GMO MAKERS, THEIR PUPPETS IN ACADEMIA, AND THE NEW YORK TIMES
Monsanto et al. Mislead Public Using Every Trick in the Book
With a debate raging over whether genetically modified organisms (GMOs) are safe, it seems reasonable that people would look toward the media, academia and scientists for answers. But major biotech companies like Monsanto, Bayer and Dow know this, too, and seem to be engaged in an effort to rig the results.
GMOs are produced by recombinant DNA technology. How it works sounds like science fiction, or something out of a horror movie. Imagine: Genes from an insecticide are inserted into the genome of the corn plant, thus producing a crop that resists insects. The insecticide is made from the protein of a bacteria closely related to anthrax, and it works by making the guts of the insect explode.
Critics, such as the Center for Food Safety, say that GMOs are insufficiently tested and may be dangerous. There are high-profile campaigns in three Western states to label GMOs as such, so that consumers can know what they are buying and eating. At the same time, food businesses have been scrambling to ban, or remove, the warning labels.
Are GMOs dangerous? For answers to such questions, we normally turn to reputable scientists associated with reputable universities. Surely we can trust them to give us objective information. Or can we? It turns out that biotech heavyweights like Monsanto, Bayer et al have been paying reputable people from reputable institutions to swing the debate in their favor.
A treasure trove of emails — obtained through Freedom of Information Act (FOIA) requests by a US non-profit and acquired by The New York Times —reveals that academia is infested with professors who are paid to vigorously promote GMOs on behalf of the biotech industry, which also includes trade associations such as CropLife America.
And some academics have even sabotaged the efforts of others to publish facts that contradict the claims of these professorial shills for GMOs.
“We are all bad-ass shills for the truth. It’s a pleasure shilling with you.” Or, as Folta himself put it: “I’m glad to sign on to whatever you like, or write whatever you like.”
But to learn how deep the problem goes, you would need to find the links to those emails, and dig through layer upon layer of them.
Of course, if you don’t have time for that, you always can rely on The New York Times to give you the low-down on Big Food’s propaganda efforts. Or can you? The Times — whose motto is “All The News That’s Fit to Print” — has published a curiously tame and seriously incomplete version of what is buried in those emails.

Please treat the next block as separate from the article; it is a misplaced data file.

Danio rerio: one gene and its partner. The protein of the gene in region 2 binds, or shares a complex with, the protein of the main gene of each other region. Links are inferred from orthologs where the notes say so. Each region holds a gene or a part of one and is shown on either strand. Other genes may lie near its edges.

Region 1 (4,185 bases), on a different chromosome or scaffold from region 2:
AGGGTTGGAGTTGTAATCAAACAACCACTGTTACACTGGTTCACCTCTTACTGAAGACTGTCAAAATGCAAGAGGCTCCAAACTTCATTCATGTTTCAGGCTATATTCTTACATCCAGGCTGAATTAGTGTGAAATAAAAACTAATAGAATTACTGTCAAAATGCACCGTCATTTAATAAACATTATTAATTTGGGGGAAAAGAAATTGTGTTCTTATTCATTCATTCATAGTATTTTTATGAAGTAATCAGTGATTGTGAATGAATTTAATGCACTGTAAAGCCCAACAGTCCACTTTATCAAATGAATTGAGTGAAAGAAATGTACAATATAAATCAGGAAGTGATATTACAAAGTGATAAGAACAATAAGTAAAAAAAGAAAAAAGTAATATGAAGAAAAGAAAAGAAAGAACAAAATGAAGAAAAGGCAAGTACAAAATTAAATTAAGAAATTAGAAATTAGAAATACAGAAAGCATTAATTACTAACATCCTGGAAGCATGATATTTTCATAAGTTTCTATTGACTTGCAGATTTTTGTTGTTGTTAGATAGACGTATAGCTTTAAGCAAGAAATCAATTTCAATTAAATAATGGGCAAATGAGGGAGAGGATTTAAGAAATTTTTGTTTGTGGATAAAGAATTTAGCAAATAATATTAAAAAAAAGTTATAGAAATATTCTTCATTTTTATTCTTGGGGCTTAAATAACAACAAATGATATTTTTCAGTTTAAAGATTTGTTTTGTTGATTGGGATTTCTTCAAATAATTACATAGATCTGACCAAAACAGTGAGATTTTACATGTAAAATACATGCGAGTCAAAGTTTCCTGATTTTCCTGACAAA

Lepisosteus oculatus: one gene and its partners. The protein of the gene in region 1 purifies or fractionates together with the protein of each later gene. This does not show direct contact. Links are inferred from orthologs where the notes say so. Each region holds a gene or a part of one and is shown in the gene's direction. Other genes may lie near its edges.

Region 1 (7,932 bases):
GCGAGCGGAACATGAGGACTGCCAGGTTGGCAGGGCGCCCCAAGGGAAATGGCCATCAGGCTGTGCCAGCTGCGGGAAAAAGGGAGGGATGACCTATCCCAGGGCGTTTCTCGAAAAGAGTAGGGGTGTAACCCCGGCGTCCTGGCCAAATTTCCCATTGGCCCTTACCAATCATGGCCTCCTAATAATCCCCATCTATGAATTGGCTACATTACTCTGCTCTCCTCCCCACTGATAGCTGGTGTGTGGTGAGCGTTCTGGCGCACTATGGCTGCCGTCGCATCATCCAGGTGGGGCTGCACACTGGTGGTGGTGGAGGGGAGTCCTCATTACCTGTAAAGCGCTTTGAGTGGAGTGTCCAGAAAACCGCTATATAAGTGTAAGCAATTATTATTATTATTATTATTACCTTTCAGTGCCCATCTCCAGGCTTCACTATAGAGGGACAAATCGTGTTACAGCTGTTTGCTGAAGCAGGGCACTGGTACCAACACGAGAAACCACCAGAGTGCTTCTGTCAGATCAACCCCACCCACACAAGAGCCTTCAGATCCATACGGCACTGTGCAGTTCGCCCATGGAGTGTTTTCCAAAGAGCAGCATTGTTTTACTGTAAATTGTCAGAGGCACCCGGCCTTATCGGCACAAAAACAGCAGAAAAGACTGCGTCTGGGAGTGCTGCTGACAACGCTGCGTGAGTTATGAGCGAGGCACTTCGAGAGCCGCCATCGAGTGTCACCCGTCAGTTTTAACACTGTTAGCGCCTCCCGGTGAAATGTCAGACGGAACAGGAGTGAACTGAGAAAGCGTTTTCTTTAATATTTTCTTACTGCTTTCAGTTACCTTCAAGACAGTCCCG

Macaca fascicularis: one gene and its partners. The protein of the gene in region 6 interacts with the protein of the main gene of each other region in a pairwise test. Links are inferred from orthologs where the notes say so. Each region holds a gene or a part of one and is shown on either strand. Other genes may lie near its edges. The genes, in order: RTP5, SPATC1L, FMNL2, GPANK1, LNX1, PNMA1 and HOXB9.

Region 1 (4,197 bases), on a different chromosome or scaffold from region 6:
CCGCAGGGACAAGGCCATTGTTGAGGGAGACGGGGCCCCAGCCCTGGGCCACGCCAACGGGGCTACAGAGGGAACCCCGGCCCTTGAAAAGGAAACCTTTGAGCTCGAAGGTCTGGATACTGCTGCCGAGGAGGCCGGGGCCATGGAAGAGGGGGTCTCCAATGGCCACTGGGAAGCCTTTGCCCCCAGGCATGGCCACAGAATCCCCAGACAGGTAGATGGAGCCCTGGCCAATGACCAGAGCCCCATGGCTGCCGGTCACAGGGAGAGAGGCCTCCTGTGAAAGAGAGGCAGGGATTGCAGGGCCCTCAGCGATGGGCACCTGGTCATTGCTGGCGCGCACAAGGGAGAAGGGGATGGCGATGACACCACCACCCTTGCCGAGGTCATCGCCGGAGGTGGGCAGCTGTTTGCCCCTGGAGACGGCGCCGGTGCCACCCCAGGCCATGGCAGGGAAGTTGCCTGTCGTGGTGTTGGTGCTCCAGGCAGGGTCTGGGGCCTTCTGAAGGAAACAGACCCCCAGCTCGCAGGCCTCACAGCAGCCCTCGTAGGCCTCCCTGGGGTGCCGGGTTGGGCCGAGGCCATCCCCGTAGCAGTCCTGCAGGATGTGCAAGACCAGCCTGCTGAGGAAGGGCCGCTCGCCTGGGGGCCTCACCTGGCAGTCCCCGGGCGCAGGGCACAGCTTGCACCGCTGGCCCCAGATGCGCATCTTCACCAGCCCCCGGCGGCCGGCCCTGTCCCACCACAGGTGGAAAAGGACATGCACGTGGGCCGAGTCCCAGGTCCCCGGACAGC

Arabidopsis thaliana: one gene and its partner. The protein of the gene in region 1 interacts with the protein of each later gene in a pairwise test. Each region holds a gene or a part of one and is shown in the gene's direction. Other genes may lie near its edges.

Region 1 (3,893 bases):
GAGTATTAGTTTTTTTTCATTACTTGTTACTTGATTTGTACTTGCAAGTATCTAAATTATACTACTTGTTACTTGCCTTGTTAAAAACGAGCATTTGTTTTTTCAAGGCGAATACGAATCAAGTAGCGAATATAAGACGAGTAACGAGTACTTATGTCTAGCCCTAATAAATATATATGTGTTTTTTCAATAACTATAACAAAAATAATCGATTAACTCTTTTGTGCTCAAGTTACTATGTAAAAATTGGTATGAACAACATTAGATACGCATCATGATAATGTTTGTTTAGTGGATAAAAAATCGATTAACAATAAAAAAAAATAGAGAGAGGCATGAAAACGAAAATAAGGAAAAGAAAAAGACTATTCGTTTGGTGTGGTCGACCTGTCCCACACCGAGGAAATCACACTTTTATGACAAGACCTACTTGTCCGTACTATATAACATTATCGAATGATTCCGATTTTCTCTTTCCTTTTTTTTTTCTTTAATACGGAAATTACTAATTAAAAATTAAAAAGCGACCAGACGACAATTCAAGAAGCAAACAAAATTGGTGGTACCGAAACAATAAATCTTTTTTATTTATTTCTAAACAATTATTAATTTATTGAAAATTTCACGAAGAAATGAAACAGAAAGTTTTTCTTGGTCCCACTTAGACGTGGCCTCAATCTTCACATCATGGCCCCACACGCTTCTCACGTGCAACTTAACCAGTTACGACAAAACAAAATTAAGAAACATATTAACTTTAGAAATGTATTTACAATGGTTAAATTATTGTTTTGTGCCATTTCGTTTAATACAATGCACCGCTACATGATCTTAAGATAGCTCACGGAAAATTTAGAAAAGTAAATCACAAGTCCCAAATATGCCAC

“FIT TO PRINT”
On the front page of the September 6 copy of The New York Times, appears “Food Industry Enlisted Academics in GMO Lobbying War, Emails Show”, by Eric Lipton. The emails themselves are presented in the electronic version of the paper in a sidebar.
At first sight, the Lipton article is impressive. He exposes a number of individuals from various institutions, but focuses mainly on Kevin Folta — Chair of the Department of Horticulture at the University of Florida.
Folta secretly took expenses, and $25,000 of unrestricted money, from Monsanto to promote GMO crops. And Lipton reports a damning quote showing Folta’s close relationship with Monsanto, something he had previously denied:
“I am grateful for this opportunity and promise a solid return on the investment,” Folta wrote after receiving the $25,000 check.
Lipton also mentions Folta’s participation, with other academics, in a website run by the biotech industry, GMO Answers. A PR firm hired by the industry provided questions from the public, such as, “Do GMOs cause cancer?”
But, as Lipton reports, Ketchum, the PR firm, did more than provide the questions — it also provided answers which Folta used nearly verbatim.
NO SCIENTIFIC MISCONDUCT?
It is odd that this was first reported by Kloor, a pro-biotech journalist who works for a pro-biotech publisher. Or perhaps not so odd, given that Kloor went on to state that the emails “do not suggest scientific misconduct or wrongdoing by Folta” — even after Folta was on record as denying he had received any biotech funding.
Not disclosing such funding is definitely considered scientific misconduct. So why did Kloor rush to exonerate him?
Was Kloor’s story a pre-emptive strike to defuse the issue of wider biotech corruption of academia? Was Lipton’s?
The damning emails originally came to light earlier this year, when a newly-formed activist group called US Right to Know (USRTK) set in motion Freedom of Information Act (FOIA) requests directed at 14 (now 43) prominent public-university scientists. These academics were suspected of working with (and being paid by) the biotech industry and/or its PR intermediaries. (The emails released via FOIA — reputedly totalling in the tens of thousands — are the source of Kloor’s and Lipton’s highly selective reporting.)
One might think that if these 43 scientists had nothing to hide, such a request would have generated little attention outside academia.
read the rest at WHO WHAT WHY